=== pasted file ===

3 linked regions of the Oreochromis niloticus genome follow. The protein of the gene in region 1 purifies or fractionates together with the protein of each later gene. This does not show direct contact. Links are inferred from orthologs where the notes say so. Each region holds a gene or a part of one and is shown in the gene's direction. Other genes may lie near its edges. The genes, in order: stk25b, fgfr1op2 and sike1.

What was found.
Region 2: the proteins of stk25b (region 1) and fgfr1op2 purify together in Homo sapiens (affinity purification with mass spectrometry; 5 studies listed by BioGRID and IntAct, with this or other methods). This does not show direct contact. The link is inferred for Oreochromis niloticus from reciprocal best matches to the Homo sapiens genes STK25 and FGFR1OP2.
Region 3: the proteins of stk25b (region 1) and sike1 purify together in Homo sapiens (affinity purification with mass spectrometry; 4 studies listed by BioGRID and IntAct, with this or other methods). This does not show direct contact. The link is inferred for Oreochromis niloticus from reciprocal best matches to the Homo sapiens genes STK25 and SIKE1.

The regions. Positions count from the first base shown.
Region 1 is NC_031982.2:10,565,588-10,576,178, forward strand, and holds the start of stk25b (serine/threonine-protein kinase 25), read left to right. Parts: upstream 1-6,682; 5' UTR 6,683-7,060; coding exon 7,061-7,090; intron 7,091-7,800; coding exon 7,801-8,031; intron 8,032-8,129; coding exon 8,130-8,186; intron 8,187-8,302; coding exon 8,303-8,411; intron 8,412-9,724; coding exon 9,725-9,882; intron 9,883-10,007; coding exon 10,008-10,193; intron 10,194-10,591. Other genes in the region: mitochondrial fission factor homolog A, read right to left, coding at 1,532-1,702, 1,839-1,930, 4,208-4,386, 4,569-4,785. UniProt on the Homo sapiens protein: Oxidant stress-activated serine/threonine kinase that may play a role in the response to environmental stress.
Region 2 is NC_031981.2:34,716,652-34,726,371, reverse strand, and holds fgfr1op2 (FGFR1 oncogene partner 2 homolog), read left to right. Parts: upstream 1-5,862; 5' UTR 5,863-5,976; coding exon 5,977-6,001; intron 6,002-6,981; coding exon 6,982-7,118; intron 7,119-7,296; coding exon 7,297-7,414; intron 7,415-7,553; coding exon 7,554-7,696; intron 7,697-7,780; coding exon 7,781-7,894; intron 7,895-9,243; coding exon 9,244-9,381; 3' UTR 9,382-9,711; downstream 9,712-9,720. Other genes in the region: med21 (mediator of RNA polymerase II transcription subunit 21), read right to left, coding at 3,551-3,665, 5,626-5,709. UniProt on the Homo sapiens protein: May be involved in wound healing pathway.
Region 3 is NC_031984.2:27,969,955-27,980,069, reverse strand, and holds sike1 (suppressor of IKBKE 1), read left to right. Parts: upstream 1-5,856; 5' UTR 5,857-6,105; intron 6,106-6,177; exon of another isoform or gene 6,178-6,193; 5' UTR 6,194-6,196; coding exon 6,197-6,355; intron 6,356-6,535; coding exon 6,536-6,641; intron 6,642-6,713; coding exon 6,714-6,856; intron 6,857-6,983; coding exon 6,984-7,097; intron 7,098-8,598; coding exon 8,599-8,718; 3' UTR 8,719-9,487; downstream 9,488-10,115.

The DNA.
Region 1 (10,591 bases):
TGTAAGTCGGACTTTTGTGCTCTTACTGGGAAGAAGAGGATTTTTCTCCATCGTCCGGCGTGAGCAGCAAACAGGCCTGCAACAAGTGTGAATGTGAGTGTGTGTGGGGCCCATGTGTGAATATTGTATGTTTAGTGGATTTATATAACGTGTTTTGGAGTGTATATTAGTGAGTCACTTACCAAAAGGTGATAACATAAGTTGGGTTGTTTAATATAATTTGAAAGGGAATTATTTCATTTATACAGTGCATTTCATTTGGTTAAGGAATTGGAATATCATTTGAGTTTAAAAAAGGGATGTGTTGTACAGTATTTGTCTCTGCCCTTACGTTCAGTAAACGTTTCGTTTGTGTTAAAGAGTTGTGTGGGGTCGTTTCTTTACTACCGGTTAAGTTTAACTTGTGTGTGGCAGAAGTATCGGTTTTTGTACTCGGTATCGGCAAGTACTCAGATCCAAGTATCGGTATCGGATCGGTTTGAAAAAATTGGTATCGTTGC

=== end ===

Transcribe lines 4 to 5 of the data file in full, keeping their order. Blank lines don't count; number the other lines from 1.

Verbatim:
Region 3: the proteins of stk25b (region 1) and sike1 purify together in Homo sapiens (affinity purification with mass spectrometry; 4 studies listed by BioGRID and IntAct, with this or other methods). This does not show direct contact. The link is inferred for Oreochromis niloticus from reciprocal best matches to the Homo sapiens genes STK25 and SIKE1.

The regions. Positions count from the first base shown.